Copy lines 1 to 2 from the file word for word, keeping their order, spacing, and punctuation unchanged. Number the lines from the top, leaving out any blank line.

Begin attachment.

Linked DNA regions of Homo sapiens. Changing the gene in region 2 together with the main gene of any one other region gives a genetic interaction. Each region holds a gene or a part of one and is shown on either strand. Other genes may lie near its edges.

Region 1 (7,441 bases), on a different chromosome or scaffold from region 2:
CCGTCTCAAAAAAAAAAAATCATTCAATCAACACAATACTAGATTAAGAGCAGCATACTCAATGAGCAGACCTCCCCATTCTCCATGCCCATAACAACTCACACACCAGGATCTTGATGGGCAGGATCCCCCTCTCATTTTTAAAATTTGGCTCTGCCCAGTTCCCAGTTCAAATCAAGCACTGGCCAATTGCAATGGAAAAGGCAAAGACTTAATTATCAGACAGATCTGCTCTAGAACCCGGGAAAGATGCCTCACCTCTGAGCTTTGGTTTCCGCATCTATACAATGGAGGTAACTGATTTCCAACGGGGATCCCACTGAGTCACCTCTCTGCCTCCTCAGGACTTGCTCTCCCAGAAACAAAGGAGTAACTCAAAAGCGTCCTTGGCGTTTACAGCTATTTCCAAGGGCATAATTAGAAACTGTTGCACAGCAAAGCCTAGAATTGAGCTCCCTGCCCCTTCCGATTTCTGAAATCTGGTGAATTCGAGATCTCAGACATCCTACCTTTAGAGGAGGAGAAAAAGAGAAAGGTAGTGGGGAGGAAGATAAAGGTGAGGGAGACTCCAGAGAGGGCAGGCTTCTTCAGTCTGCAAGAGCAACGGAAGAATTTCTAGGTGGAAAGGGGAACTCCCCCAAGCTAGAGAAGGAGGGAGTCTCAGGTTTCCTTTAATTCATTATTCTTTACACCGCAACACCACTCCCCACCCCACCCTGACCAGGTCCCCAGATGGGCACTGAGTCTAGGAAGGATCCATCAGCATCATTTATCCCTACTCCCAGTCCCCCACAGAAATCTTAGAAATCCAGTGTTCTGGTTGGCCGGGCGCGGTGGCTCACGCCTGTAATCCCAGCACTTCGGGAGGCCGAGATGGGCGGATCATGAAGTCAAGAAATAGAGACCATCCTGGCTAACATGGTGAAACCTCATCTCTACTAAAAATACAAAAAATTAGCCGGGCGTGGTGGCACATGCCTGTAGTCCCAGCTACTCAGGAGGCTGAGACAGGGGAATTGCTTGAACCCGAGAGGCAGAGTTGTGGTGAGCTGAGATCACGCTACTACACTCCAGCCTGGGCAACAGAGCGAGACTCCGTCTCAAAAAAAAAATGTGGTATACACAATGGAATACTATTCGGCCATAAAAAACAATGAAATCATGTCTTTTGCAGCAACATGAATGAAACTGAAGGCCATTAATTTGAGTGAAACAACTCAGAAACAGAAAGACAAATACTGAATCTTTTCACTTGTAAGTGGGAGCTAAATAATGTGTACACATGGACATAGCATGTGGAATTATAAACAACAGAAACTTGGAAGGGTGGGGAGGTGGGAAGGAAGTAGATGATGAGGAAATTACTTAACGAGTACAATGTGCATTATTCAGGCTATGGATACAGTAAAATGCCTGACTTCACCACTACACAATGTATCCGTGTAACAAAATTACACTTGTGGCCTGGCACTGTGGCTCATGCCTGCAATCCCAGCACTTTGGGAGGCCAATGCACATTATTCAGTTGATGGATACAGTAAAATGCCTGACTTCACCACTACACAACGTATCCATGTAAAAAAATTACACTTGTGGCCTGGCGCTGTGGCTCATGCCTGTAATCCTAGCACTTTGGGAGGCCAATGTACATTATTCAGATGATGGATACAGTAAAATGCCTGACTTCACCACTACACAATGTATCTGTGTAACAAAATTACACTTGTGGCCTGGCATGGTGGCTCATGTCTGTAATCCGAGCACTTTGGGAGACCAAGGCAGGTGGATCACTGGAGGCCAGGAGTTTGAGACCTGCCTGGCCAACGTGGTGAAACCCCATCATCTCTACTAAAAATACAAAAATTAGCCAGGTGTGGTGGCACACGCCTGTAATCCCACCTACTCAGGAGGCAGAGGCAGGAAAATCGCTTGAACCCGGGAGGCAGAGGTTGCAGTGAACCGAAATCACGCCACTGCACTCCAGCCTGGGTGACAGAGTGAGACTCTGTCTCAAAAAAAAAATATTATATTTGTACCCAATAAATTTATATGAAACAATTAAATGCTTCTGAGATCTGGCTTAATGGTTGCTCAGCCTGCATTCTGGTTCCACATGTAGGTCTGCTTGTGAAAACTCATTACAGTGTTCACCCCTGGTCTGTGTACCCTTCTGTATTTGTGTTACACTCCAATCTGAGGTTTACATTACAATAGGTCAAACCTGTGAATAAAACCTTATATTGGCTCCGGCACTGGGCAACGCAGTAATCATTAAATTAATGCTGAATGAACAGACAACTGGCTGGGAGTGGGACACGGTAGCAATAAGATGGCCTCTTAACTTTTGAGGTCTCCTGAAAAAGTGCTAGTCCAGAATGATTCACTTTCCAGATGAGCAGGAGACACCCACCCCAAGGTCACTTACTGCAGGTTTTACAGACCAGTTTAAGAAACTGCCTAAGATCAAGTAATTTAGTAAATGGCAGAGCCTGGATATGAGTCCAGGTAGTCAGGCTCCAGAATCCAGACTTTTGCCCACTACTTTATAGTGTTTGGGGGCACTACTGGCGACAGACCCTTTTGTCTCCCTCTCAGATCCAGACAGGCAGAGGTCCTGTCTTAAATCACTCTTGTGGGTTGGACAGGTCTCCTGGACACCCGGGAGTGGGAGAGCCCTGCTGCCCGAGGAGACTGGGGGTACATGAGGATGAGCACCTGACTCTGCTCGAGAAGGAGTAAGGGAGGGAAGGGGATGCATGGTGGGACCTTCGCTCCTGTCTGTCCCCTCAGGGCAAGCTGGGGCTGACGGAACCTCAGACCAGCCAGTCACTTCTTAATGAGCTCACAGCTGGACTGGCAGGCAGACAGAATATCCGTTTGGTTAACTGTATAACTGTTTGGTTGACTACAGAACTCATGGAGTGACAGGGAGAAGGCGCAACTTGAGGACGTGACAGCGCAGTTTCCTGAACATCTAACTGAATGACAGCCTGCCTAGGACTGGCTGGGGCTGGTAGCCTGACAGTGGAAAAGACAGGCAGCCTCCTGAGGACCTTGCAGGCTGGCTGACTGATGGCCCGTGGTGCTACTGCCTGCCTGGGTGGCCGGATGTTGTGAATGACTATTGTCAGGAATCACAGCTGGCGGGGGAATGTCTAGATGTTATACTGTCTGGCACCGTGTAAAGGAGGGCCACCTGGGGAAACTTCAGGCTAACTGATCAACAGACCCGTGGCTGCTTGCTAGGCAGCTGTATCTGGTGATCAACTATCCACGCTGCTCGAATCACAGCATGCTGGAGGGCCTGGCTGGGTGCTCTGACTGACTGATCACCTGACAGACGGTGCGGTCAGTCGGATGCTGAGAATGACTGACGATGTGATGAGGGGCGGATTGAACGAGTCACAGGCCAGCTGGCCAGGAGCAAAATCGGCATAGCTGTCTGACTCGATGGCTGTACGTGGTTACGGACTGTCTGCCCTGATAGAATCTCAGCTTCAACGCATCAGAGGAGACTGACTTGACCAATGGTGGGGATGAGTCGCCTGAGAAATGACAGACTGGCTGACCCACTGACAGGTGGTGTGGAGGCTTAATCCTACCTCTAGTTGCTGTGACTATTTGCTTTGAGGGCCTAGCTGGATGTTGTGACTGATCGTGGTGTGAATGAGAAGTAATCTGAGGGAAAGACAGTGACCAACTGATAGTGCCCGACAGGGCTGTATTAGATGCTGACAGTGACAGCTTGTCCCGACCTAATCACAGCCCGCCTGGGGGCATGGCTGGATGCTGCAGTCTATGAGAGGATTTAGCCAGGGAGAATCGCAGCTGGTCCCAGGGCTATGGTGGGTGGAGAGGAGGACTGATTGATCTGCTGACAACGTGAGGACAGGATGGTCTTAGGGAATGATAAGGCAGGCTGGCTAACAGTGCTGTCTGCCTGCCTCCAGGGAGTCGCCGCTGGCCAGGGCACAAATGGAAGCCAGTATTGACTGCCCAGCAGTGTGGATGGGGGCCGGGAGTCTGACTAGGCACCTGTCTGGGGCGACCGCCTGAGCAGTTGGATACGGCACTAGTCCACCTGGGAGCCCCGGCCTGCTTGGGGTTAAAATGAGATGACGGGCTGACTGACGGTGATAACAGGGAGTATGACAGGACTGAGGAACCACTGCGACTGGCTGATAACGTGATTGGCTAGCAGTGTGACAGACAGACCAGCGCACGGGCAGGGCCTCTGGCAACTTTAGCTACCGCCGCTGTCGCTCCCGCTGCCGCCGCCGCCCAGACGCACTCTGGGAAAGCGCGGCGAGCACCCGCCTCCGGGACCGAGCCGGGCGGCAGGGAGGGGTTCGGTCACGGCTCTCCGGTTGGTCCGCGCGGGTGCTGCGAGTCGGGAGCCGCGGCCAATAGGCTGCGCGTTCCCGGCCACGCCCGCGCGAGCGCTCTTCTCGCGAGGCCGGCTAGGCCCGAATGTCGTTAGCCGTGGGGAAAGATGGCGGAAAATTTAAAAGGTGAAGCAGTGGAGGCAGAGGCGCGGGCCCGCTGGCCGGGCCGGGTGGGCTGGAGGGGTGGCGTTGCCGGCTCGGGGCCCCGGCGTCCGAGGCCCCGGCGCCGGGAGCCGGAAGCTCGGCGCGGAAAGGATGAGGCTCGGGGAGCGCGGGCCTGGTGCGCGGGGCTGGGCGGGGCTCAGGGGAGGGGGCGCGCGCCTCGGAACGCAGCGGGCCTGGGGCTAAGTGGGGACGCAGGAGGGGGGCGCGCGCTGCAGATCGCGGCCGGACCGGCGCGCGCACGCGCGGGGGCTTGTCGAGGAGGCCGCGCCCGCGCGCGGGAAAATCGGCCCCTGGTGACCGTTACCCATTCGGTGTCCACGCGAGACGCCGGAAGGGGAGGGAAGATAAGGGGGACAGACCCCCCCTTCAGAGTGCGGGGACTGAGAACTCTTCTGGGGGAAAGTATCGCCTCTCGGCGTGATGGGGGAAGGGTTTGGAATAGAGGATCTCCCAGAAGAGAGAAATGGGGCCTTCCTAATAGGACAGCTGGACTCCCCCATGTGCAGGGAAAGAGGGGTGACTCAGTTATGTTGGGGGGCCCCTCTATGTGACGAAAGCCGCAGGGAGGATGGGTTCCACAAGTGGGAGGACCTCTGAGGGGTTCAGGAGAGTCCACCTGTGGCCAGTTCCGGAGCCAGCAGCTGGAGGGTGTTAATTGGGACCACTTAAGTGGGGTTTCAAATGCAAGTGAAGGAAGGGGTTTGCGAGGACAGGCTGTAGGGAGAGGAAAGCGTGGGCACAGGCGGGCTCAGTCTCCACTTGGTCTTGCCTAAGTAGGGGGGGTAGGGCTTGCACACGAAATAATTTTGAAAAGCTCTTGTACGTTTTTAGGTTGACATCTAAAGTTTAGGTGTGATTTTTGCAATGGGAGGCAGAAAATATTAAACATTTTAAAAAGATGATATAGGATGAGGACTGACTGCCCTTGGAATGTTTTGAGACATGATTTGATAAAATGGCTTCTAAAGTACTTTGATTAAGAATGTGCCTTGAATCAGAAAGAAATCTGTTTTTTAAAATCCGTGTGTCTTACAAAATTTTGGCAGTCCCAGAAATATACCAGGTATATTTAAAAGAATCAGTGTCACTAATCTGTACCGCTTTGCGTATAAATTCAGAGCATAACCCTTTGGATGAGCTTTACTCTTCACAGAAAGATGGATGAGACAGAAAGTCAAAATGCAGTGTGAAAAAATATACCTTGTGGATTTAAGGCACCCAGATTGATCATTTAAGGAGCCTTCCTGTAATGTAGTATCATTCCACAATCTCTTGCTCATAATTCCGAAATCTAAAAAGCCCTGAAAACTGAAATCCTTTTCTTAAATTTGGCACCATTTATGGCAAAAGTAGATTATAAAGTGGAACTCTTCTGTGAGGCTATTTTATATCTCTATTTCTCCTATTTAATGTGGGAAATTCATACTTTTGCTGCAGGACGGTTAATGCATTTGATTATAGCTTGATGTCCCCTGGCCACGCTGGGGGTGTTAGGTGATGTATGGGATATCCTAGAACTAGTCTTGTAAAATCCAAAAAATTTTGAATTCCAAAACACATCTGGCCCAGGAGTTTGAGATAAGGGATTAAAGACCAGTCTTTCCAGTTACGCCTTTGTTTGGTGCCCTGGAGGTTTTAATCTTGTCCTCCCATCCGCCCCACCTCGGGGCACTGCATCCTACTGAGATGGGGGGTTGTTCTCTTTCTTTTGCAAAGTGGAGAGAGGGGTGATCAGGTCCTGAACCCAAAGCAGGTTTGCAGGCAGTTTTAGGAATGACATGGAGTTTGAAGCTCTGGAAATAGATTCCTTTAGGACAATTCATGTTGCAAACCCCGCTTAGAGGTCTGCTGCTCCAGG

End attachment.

Linked DNA regions of Homo sapiens. Changing the gene in region 2 together with the main gene of any one other region gives a genetic interaction. Each region holds a gene or a part of one and is shown on either strand. Other genes may lie near its edges.

Region 1 (7,441 bases), on a different chromosome or scaffold from region 2: